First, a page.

Texas Official Stresses Spectrum Needs of Oil and Gas Companies

The chairman of the Railroad Commission of Texas has written FCC Chairman Tom Wheeler to ask the agency to reconsider its conclusion that the use of spectrum by oil and gas companies for SCADA (supervisory control and data acquisition) systems “primarily serve the business needs” of the companies rather than protect public safety.

Yesterday’s letter from David Porter referred to an order that the FCC released in September 2014 in which it addressed requests to approve the assignment of AMTS (automated maritime telecommunications system) licenses that are part of a pending hearing before an administrative law judge concerning the character qualifications of licensee Maritime Communications/Land Mobile LLC (MCLM) (TRDaily, Sept. 11, 2014).

In the order, the FCC removed from the proceeding an application to assign a license to the Southern California Regional Rail Authority (SCRRA) for positive train control (PTC).

The FCC noted that critical infrastructure industry (CII) companies have argued “that they are similarly situated to SCRRA such that it would be ‘an unlawful abuse of discretion for the Commission to allow the railroad to extract itself from the hearing proceeding while not affording the same opportunity to electric utilities and oil and gas companies facing similar federal requirements and spectrum shortages.’ We recognize that the CII Companies are critical infrastructure industry entities under the Commission’s Rules.

“We acknowledge as well that important public benefits stem from the operation of, for example, SCADA systems by oil and gas companies and smart grid systems by electric cooperatives and other utilities,” the order added. “Although the CII Companies’ proposals to use the spectrum licenses for SCADA, smart grid and similar applications would be beneficial to the public, unlike PTC, those other services are not dedicated to communications to prevent human injury and property damage, but are also used for day-to-day facilities management and other purposes that primarily serve the business needs of the licensee.”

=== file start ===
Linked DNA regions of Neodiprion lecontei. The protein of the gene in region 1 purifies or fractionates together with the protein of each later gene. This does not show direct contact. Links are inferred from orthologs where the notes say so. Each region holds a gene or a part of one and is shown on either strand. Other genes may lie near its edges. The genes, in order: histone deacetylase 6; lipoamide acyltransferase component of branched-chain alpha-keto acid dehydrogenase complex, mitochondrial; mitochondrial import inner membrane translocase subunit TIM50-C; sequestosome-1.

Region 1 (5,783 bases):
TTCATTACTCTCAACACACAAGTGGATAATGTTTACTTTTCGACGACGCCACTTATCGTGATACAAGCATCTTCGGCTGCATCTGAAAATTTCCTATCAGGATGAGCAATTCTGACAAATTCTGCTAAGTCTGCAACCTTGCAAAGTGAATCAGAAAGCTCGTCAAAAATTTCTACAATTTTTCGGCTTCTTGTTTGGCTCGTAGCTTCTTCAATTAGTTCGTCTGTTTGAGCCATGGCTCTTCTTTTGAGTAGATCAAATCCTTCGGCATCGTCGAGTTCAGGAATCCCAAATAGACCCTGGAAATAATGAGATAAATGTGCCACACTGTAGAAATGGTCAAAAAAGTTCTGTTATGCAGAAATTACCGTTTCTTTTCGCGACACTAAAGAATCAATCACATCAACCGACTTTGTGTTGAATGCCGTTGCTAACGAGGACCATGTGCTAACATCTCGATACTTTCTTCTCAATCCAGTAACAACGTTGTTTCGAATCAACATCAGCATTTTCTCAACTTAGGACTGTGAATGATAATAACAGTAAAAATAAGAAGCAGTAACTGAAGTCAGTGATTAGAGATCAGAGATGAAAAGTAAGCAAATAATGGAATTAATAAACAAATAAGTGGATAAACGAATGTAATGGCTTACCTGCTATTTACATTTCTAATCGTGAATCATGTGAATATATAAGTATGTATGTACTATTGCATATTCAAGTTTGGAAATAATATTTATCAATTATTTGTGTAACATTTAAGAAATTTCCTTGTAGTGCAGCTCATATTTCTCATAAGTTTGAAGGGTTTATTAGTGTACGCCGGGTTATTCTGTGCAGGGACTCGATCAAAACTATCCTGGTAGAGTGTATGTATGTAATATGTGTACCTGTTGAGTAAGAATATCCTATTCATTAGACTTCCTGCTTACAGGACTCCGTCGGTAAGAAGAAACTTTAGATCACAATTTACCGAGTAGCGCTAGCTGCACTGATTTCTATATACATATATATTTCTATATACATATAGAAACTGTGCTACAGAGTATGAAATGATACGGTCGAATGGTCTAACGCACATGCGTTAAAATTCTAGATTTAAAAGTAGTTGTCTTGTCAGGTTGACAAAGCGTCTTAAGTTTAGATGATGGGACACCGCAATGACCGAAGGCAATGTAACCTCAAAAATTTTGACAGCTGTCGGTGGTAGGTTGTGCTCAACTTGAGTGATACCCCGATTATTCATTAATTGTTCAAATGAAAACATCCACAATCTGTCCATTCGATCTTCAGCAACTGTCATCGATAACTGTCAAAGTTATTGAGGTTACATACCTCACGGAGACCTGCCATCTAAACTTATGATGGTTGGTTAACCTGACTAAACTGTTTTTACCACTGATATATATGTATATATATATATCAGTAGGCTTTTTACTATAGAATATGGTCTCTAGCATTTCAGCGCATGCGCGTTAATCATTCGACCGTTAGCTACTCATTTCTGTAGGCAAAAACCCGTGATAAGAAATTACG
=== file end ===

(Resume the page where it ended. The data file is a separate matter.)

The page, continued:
“We urge the Commission to recognize the critical role of SCADA systems in promoting public safety goals in the pipeline industry,” Mr. Porter said in his letter in WT docket 13-85 and EB docket 11-71. “SCADA systems use wireless frequencies to detect leaks, monitor and control flow, and perform other vital functions across the nation’s pipeline networks. Approximately two-thirds of the energy supply in the United States is transported through pipelines supported by SCADA systems.

“Our colleagues at the Pipeline [and] Hazardous Materials Safety Administration acknowledged the public safety benefits of SCADA when it implemented rules requiring each pipeline to operate and maintain a communication system necessary for safe operation of their systems,” Mr. Porter added. “These requirements make clear the primary purpose of SCADA systems is to prevent human injury and property damage – not to serve the underlying business needs of oil and gas companies.” – Paul Kirby, paul.kirby@wolterskluwer.com